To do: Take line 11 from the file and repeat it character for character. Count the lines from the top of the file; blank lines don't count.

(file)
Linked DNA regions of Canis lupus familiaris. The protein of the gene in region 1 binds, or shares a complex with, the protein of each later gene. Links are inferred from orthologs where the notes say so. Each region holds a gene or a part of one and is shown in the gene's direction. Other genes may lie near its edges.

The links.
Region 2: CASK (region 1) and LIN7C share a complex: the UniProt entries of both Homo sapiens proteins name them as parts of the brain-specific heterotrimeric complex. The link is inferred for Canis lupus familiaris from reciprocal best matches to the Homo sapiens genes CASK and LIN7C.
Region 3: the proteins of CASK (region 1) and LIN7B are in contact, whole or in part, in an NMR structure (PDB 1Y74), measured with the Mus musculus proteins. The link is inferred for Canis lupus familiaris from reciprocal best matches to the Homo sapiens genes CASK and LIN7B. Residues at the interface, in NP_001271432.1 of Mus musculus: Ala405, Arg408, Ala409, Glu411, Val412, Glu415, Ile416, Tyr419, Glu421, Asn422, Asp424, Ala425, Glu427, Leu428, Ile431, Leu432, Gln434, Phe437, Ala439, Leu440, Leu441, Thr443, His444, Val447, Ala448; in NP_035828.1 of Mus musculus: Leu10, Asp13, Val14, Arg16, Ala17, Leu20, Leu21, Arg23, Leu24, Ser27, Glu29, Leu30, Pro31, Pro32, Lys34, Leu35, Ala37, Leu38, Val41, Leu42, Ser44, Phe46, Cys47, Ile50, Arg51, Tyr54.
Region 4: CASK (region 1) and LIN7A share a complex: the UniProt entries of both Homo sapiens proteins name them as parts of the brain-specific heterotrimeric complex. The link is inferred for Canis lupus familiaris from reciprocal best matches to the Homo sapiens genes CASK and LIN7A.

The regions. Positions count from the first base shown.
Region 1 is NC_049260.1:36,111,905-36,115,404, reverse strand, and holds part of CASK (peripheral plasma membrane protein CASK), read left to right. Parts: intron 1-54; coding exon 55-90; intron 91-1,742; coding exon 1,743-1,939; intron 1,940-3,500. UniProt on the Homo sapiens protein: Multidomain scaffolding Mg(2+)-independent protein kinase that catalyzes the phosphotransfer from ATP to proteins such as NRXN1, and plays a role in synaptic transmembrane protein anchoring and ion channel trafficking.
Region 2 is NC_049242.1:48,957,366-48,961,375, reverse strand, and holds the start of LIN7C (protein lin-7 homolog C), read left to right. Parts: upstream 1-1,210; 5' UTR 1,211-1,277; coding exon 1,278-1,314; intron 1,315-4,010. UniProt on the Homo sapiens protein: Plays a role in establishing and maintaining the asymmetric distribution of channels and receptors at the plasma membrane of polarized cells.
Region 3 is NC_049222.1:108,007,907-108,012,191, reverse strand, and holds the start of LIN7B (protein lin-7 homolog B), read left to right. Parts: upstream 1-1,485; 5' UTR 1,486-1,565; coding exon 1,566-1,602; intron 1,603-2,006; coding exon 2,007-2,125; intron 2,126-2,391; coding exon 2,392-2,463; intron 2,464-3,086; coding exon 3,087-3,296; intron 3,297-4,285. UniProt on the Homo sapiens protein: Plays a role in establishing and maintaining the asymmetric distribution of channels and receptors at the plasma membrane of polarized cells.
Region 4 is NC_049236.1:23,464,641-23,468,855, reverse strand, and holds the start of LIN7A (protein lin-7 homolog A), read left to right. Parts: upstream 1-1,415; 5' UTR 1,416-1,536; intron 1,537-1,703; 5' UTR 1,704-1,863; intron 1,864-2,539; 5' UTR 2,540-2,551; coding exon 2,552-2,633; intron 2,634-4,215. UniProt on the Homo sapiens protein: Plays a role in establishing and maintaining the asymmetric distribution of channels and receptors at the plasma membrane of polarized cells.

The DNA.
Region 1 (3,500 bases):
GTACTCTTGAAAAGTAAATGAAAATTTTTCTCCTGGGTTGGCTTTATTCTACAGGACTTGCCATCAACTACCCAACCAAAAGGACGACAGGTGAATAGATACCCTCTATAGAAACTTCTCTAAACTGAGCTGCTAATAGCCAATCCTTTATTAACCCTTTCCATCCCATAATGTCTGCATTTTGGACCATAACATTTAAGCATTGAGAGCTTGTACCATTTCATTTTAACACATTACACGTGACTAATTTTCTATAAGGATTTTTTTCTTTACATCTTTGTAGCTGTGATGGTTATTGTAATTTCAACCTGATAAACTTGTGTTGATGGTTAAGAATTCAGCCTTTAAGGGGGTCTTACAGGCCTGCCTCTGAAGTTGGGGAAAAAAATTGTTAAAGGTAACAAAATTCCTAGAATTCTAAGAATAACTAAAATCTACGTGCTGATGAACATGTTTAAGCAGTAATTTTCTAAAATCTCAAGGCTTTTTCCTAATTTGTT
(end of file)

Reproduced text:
The DNA.